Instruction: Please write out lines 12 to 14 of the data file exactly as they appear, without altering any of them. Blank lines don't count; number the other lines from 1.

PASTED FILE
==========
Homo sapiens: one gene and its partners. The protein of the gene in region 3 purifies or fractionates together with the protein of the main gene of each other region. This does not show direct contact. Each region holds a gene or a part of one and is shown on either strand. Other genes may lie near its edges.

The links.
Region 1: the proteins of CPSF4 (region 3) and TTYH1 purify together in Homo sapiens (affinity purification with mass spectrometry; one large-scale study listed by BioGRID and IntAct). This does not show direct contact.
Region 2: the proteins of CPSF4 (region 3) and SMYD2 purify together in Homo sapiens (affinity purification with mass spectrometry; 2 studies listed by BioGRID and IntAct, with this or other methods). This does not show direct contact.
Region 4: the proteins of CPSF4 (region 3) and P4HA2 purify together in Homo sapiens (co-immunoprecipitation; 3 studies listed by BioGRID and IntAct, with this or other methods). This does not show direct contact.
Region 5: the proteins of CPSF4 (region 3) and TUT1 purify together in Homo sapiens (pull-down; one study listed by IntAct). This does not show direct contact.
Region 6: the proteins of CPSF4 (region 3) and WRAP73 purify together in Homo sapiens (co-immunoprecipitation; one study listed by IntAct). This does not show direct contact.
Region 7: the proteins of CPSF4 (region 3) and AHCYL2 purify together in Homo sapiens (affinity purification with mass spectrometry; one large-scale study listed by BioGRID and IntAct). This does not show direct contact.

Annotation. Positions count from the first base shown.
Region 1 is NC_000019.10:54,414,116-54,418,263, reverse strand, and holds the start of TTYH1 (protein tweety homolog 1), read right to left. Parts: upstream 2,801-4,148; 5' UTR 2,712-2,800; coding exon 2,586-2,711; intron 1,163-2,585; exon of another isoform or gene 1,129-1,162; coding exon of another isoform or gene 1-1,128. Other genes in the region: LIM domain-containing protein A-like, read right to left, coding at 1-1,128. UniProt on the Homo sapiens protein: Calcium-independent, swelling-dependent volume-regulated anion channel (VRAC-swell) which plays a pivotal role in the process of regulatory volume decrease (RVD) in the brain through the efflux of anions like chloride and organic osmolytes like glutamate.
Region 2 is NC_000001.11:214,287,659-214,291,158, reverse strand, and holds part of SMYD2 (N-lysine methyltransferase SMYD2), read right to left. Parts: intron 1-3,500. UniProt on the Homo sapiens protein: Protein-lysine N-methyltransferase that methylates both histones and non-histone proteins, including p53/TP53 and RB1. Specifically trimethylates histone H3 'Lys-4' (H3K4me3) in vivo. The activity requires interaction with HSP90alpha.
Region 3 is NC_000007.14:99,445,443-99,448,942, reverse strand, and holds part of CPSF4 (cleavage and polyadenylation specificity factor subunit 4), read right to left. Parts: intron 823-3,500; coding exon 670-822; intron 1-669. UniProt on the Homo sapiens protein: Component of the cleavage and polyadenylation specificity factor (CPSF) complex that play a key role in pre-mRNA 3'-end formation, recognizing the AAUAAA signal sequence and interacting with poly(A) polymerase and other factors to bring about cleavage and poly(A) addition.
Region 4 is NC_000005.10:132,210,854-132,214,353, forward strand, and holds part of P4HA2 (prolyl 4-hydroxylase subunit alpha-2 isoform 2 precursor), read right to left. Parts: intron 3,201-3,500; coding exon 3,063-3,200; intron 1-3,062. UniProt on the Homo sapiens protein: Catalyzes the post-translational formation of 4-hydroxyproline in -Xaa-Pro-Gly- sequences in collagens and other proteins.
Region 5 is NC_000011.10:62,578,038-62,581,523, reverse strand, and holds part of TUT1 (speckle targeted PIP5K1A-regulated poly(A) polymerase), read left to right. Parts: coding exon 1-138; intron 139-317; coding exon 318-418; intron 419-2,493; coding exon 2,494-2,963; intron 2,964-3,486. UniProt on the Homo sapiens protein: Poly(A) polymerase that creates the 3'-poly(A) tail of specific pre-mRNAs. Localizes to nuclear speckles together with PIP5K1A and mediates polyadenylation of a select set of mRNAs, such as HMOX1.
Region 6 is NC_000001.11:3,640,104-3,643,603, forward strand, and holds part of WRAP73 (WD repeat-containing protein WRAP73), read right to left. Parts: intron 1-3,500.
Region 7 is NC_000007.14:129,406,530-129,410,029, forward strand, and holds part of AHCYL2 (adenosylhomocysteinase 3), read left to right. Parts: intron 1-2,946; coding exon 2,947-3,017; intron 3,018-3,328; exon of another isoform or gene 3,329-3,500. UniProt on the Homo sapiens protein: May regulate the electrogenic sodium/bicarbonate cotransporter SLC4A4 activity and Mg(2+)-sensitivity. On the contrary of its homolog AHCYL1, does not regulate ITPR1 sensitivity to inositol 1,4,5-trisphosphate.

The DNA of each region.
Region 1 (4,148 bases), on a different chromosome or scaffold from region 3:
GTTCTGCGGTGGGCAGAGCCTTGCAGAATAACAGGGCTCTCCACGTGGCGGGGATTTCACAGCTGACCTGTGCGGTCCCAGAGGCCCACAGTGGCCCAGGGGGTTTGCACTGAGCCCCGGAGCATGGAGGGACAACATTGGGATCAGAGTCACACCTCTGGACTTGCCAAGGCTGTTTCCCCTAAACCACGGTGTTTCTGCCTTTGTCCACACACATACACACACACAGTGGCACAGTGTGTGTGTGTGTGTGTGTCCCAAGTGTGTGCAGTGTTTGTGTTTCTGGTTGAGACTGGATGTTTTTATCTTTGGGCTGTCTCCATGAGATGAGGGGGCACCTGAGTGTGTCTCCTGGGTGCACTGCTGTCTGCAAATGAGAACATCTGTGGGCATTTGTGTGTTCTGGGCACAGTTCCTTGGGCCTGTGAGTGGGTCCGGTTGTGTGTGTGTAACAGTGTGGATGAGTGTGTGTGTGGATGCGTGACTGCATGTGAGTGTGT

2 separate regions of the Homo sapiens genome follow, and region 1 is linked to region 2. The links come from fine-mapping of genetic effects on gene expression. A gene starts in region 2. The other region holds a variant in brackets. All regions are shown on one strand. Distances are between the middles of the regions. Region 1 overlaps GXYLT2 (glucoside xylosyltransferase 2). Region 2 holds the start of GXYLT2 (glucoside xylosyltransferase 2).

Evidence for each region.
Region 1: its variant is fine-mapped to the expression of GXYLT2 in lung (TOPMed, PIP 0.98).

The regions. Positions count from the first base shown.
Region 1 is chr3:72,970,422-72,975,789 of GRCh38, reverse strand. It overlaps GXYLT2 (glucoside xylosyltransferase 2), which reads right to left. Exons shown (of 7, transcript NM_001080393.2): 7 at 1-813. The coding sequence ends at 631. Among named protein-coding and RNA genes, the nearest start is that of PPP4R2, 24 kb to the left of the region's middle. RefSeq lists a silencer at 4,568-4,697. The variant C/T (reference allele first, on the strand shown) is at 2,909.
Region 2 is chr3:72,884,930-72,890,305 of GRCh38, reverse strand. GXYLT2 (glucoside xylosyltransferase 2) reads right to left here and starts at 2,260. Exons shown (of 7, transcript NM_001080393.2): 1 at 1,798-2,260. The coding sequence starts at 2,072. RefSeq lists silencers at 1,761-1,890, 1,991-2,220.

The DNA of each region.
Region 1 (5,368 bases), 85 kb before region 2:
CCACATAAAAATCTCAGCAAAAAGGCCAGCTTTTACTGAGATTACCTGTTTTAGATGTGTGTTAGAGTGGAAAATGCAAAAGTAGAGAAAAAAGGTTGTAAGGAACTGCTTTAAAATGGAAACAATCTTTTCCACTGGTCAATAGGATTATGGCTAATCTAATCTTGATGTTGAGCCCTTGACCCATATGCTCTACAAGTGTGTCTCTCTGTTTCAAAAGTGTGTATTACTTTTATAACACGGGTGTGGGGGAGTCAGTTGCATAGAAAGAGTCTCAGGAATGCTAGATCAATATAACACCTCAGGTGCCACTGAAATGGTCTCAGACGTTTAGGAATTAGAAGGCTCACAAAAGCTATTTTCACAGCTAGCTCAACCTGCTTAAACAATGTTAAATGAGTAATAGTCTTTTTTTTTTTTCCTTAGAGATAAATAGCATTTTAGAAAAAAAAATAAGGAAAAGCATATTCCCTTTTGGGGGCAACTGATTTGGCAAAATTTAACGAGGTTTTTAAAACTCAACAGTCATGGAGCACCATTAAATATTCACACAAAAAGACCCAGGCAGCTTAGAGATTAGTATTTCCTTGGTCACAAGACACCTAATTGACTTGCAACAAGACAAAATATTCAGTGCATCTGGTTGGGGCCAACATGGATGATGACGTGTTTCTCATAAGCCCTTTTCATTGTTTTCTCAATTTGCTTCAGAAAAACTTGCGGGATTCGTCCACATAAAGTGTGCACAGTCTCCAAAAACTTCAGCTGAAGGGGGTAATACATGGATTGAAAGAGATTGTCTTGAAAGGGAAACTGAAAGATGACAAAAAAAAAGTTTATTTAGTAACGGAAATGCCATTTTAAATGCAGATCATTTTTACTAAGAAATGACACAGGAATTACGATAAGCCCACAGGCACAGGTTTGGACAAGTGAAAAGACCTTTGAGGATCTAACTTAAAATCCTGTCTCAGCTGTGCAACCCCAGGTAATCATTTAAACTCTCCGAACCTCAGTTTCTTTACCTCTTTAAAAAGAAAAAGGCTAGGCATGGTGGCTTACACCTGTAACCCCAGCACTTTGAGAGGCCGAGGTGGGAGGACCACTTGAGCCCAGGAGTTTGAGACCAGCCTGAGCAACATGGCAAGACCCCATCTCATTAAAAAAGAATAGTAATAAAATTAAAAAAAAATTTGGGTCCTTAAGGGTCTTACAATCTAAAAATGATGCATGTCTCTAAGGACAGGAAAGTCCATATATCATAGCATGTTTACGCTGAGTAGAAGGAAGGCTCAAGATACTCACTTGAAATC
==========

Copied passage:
Region 3 is NC_000007.14:99,445,443-99,448,942, reverse strand, and holds part of CPSF4 (cleavage and polyadenylation specificity factor subunit 4), read right to left. Parts: intron 823-3,500; coding exon 670-822; intron 1-669. UniProt on the Homo sapiens protein: Component of the cleavage and polyadenylation specificity factor (CPSF) complex that play a key role in pre-mRNA 3'-end formation, recognizing the AAUAAA signal sequence and interacting with poly(A) polymerase and other factors to bring about cleavage and poly(A) addition.
Region 4 is NC_000005.10:132,210,854-132,214,353, forward strand, and holds part of P4HA2 (prolyl 4-hydroxylase subunit alpha-2 isoform 2 precursor), read right to left. Parts: intron 3,201-3,500; coding exon 3,063-3,200; intron 1-3,062. UniProt on the Homo sapiens protein: Catalyzes the post-translational formation of 4-hydroxyproline in -Xaa-Pro-Gly- sequences in collagens and other proteins.
Region 5 is NC_000011.10:62,578,038-62,581,523, reverse strand, and holds part of TUT1 (speckle targeted PIP5K1A-regulated poly(A) polymerase), read left to right. Parts: coding exon 1-138; intron 139-317; coding exon 318-418; intron 419-2,493; coding exon 2,494-2,963; intron 2,964-3,486. UniProt on the Homo sapiens protein: Poly(A) polymerase that creates the 3'-poly(A) tail of specific pre-mRNAs. Localizes to nuclear speckles together with PIP5K1A and mediates polyadenylation of a select set of mRNAs, such as HMOX1.